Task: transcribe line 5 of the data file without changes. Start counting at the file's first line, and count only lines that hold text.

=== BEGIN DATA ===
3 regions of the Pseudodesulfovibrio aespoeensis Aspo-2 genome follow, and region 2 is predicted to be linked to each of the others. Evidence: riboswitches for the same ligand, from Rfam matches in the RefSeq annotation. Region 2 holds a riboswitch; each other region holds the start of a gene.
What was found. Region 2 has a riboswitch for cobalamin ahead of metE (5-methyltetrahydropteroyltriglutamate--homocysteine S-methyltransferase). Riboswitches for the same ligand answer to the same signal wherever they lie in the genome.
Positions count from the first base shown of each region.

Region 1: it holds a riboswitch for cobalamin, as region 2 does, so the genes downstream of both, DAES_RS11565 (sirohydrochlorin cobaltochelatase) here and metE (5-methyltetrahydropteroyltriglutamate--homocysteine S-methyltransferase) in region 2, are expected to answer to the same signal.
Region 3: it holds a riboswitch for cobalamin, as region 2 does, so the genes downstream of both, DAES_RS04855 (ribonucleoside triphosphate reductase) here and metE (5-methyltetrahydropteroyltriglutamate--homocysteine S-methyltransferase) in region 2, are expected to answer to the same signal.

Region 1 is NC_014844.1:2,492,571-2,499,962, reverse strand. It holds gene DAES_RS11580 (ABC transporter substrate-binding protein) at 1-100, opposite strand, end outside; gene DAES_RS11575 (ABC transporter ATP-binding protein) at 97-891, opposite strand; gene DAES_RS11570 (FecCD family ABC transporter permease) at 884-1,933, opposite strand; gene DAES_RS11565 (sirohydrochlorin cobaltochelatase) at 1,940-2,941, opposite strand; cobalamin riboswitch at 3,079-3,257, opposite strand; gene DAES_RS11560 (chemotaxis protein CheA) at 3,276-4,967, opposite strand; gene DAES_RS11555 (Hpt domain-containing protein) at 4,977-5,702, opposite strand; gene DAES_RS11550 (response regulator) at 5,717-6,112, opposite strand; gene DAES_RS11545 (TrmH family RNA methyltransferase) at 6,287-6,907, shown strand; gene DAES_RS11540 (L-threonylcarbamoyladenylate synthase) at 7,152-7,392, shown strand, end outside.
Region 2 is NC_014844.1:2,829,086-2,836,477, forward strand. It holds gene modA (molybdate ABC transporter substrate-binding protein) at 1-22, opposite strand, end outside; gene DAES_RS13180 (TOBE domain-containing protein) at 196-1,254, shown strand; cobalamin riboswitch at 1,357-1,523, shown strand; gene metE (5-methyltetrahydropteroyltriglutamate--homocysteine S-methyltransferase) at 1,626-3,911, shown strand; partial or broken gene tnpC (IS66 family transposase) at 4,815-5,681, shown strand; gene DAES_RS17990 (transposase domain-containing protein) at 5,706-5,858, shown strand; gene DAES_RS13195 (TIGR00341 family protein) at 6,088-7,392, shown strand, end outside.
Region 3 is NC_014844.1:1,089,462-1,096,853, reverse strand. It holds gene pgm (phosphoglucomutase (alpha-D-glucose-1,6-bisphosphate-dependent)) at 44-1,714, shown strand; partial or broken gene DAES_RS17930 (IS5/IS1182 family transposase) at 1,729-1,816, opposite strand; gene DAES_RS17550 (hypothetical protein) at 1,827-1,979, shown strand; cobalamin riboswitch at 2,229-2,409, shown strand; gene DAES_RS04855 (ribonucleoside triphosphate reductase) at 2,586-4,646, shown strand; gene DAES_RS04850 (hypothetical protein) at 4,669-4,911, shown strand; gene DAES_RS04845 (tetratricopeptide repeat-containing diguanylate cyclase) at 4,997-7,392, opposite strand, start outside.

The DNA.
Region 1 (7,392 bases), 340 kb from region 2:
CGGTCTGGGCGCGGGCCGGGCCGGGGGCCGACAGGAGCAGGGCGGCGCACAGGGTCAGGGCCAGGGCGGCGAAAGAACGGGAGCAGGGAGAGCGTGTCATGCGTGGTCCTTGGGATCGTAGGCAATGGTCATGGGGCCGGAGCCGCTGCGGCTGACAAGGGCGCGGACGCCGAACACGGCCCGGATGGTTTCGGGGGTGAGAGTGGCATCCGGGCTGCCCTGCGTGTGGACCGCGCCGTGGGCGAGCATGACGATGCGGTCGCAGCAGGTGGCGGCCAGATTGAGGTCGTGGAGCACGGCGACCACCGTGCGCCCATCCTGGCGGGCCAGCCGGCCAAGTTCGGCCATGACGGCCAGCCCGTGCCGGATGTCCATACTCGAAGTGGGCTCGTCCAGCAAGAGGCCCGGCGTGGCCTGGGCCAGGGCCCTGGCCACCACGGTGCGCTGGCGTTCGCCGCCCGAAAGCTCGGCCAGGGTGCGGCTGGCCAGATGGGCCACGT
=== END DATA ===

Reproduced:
Region 3: it holds a riboswitch for cobalamin, as region 2 does, so the genes downstream of both, DAES_RS04855 (ribonucleoside triphosphate reductase) here and metE (5-methyltetrahydropteroyltriglutamate--homocysteine S-methyltransferase) in region 2, are expected to answer to the same signal.